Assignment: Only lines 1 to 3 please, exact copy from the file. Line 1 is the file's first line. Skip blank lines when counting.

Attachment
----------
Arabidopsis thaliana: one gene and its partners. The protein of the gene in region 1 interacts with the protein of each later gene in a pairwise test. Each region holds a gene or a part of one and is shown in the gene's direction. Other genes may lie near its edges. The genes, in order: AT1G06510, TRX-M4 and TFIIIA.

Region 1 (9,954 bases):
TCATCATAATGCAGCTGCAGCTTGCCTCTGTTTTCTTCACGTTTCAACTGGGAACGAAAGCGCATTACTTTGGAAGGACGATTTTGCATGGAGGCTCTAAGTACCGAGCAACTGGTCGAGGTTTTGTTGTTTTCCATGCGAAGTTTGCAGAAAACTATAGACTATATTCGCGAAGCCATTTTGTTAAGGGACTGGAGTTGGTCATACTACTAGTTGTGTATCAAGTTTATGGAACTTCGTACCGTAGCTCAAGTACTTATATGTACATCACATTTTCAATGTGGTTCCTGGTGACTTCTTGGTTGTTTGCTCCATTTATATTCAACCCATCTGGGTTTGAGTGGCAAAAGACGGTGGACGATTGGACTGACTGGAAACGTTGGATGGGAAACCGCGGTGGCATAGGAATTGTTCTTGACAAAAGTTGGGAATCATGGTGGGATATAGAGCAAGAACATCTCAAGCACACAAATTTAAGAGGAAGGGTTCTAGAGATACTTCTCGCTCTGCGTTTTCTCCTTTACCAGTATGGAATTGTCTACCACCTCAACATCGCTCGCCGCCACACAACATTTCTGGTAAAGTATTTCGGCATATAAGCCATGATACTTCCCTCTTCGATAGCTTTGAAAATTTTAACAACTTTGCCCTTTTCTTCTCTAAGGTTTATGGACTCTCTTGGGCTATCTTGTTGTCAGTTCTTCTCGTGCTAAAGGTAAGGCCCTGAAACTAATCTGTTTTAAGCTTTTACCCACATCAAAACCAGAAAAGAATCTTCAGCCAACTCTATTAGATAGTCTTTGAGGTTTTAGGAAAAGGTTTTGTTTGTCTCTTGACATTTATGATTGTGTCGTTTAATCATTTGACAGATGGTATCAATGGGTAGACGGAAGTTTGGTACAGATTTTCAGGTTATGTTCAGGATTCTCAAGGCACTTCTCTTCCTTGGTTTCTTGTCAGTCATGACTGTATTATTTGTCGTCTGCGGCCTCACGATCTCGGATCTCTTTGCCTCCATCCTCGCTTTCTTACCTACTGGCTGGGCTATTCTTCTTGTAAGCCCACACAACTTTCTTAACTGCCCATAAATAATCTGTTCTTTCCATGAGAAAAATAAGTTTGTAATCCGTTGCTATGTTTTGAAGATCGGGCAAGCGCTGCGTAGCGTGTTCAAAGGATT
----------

Arabidopsis thaliana: one gene and its partners. The protein of the gene in region 1 interacts with the protein of each later gene in a pairwise test. Each region holds a gene or a part of one and is shown in the gene's direction. Other genes may lie near its edges. The genes, in order: AT1G06510, TRX-M4 and TFIIIA.

Region 1 (9,954 bases):
TCATCATAATGCAGCTGCAGCTTGCCTCTGTTTTCTTCACGTTTCAACTGGGAACGAAAGCGCATTACTTTGGAAGGACGATTTTGCATGGAGGCTCTAAGTACCGAGCAACTGGTCGAGGTTTTGTTGTTTTCCATGCGAAGTTTGCAGAAAACTATAGACTATATTCGCGAAGCCATTTTGTTAAGGGACTGGAGTTGGTCATACTACTAGTTGTGTATCAAGTTTATGGAACTTCGTACCGTAGCTCAAGTACTTATATGTACATCACATTTTCAATGTGGTTCCTGGTGACTTCTTGGTTGTTTGCTCCATTTATATTCAACCCATCTGGGTTTGAGTGGCAAAAGACGGTGGACGATTGGACTGACTGGAAACGTTGGATGGGAAACCGCGGTGGCATAGGAATTGTTCTTGACAAAAGTTGGGAATCATGGTGGGATATAGAGCAAGAACATCTCAAGCACACAAATTTAAGAGGAAGGGTTCTAGAGATACTTCTCGCTCTGCGTTTTCTCCTTTACCAGTATGGAATTGTCTACCACCTCAACATCGCTCGCCGCCACACAACATTTCTGGTAAAGTATTTCGGCATATAAGCCATGATACTTCCCTCTTCGATAGCTTTGAAAATTTTAACAACTTTGCCCTTTTCTTCTCTAAGGTTTATGGACTCTCTTGGGCTATCTTGTTGTCAGTTCTTCTCGTGCTAAAGGTAAGGCCCTGAAACTAATCTGTTTTAAGCTTTTACCCACATCAAAACCAGAAAAGAATCTTCAGCCAACTCTATTAGATAGTCTTTGAGGTTTTAGGAAAAGGTTTTGTTTGTCTCTTGACATTTATGATTGTGTCGTTTAATCATTTGACAGATGGTATCAATGGGTAGACGGAAGTTTGGTACAGATTTTCAGGTTATGTTCAGGATTCTCAAGGCACTTCTCTTCCTTGGTTTCTTGTCAGTCATGACTGTATTATTTGTCGTCTGCGGCCTCACGATCTCGGATCTCTTTGCCTCCATCCTCGCTTTCTTACCTACTGGCTGGGCTATTCTTCTTGTAAGCCCACACAACTTTCTTAACTGCCCATAAATAATCTGTTCTTTCCATGAGAAAAATAAGTTTGTAATCCGTTGCTATGTTTTGAAGATCGGGCAAGCGCTGCGTAGCGTGTTCAAAGGATT